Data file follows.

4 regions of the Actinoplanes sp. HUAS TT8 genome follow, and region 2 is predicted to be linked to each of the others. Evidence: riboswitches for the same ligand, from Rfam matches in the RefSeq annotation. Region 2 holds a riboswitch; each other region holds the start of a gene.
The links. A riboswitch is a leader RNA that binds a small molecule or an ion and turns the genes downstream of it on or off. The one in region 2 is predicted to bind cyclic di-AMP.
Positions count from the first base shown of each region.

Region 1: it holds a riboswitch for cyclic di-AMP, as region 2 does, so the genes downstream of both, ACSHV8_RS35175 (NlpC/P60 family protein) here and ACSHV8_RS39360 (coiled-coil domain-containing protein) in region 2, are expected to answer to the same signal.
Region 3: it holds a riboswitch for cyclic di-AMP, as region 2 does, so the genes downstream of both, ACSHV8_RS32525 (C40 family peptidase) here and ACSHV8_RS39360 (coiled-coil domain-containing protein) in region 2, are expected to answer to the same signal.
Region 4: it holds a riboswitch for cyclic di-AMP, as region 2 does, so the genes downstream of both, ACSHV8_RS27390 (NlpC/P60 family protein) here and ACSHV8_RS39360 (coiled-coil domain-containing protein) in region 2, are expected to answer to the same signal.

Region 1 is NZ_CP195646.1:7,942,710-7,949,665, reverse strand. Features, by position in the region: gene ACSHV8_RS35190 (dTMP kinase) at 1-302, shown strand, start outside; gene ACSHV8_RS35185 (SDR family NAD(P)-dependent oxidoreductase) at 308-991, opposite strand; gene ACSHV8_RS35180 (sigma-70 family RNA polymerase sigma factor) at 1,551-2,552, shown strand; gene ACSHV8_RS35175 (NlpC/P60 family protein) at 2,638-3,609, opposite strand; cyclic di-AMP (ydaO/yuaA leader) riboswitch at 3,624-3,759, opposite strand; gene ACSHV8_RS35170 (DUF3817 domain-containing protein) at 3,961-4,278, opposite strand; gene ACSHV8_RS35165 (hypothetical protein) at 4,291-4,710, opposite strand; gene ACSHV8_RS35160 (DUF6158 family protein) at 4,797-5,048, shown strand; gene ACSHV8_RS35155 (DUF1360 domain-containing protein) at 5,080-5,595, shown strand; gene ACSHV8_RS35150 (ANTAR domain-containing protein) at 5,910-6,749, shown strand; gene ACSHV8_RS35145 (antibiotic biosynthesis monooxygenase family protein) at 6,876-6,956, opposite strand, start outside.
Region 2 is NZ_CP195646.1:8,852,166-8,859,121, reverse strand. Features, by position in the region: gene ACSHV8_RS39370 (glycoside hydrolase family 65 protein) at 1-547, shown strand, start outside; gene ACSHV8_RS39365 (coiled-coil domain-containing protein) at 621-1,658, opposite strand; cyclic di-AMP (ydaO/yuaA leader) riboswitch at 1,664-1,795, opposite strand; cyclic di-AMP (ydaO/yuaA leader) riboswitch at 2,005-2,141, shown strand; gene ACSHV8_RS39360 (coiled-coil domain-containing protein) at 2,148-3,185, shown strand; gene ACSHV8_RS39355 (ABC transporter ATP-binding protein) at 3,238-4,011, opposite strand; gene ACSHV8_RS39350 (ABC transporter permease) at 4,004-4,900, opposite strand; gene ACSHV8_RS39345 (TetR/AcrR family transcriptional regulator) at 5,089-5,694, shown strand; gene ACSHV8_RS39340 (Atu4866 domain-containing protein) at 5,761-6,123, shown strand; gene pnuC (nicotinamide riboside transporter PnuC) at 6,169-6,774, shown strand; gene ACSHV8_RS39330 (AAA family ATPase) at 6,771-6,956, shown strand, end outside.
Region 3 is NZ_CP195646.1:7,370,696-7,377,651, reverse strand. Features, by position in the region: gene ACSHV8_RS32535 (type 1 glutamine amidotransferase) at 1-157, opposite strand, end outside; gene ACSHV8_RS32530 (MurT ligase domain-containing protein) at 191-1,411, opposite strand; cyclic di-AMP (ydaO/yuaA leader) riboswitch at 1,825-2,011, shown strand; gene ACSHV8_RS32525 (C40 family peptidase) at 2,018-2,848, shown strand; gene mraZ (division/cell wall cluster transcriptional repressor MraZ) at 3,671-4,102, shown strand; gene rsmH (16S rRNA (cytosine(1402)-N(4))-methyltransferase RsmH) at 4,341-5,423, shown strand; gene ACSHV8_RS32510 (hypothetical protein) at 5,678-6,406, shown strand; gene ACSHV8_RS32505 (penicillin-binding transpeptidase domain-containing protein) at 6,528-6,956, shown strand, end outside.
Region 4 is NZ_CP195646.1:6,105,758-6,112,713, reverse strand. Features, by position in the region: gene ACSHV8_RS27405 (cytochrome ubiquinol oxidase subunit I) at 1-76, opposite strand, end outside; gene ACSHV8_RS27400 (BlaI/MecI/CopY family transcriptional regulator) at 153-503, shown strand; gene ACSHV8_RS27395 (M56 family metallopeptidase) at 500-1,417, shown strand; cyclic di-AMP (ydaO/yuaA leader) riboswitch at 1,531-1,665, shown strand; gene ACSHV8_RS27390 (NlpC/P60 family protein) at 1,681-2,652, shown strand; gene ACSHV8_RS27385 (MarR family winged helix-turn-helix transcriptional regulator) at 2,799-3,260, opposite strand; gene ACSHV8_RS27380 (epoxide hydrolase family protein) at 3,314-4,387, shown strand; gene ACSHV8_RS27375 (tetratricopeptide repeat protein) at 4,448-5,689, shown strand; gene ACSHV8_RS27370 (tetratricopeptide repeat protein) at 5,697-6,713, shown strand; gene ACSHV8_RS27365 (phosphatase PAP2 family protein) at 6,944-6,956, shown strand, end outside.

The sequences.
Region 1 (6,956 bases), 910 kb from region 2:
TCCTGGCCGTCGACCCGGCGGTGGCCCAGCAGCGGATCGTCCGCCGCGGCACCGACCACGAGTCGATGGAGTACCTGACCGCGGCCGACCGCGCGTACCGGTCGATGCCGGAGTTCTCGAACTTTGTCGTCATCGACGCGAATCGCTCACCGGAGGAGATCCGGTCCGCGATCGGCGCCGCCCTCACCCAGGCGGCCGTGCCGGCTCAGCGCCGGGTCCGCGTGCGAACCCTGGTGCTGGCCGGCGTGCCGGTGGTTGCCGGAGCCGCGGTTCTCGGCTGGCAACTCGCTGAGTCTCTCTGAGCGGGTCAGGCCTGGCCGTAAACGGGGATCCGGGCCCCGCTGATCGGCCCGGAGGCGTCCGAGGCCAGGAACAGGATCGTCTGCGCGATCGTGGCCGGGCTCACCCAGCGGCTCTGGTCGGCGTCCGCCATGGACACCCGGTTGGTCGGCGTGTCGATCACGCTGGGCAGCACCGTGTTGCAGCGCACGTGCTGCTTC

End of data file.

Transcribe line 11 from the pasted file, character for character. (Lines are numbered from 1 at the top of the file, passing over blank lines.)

The sequences.